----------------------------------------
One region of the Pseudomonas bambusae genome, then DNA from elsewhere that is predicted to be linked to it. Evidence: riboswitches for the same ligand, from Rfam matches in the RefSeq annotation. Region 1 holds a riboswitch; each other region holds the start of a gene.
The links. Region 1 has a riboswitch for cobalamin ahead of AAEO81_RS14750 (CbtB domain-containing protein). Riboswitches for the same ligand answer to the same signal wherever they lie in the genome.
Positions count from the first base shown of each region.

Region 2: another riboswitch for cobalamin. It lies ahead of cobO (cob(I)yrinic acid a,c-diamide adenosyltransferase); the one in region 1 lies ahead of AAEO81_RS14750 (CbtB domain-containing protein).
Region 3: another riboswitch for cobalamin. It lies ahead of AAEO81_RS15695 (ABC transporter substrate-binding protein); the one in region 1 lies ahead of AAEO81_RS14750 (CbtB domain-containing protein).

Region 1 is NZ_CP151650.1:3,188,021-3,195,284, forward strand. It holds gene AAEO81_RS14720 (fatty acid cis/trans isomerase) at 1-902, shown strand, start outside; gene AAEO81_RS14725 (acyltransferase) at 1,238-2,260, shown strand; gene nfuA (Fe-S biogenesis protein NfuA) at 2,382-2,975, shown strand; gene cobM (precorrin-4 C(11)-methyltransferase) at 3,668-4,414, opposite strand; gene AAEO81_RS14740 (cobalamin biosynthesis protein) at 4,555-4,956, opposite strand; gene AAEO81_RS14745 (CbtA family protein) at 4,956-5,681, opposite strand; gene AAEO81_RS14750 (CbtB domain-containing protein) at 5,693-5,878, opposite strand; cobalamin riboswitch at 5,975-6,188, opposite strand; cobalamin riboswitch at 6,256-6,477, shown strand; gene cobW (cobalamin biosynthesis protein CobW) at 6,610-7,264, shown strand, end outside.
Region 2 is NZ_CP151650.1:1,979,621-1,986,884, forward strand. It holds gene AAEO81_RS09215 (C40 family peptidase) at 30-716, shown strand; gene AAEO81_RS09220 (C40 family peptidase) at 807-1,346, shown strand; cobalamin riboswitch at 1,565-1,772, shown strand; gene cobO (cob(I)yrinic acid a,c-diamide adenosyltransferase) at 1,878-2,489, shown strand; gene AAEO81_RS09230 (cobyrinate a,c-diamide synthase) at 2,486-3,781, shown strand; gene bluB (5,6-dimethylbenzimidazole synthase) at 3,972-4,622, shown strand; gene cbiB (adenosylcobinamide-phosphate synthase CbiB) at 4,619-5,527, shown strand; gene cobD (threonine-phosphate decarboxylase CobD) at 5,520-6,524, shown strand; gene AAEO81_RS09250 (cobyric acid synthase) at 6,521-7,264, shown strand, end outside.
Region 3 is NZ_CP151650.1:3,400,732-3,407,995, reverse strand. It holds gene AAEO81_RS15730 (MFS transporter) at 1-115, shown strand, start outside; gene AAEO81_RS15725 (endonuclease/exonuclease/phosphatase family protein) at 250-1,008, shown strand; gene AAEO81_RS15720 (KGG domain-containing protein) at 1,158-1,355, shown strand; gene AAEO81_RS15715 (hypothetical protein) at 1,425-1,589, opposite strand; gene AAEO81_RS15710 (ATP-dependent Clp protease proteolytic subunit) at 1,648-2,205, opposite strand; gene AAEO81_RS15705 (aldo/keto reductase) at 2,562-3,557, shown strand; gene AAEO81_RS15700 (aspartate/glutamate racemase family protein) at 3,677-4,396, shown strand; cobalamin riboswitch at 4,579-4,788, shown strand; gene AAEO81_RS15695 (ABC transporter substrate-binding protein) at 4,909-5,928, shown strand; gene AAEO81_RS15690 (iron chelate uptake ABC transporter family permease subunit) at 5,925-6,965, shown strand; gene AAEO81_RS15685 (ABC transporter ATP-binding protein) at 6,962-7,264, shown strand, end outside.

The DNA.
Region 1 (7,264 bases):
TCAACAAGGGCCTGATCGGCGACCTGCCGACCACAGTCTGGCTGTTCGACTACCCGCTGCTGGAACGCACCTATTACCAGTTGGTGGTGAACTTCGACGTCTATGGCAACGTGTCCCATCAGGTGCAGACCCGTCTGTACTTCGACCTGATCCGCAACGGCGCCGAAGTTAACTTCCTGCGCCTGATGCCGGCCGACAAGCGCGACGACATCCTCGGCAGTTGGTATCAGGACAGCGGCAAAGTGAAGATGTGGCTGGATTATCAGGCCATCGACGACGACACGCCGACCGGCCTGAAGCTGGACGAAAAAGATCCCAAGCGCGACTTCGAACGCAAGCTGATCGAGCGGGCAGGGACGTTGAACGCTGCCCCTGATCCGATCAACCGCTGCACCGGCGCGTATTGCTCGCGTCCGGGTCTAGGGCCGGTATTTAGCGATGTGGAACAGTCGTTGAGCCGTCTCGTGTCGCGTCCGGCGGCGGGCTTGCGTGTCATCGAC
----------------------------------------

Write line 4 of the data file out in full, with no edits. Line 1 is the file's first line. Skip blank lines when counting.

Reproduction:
Region 2: another riboswitch for cobalamin. It lies ahead of cobO (cob(I)yrinic acid a,c-diamide adenosyltransferase); the one in region 1 lies ahead of AAEO81_RS14750 (CbtB domain-containing protein).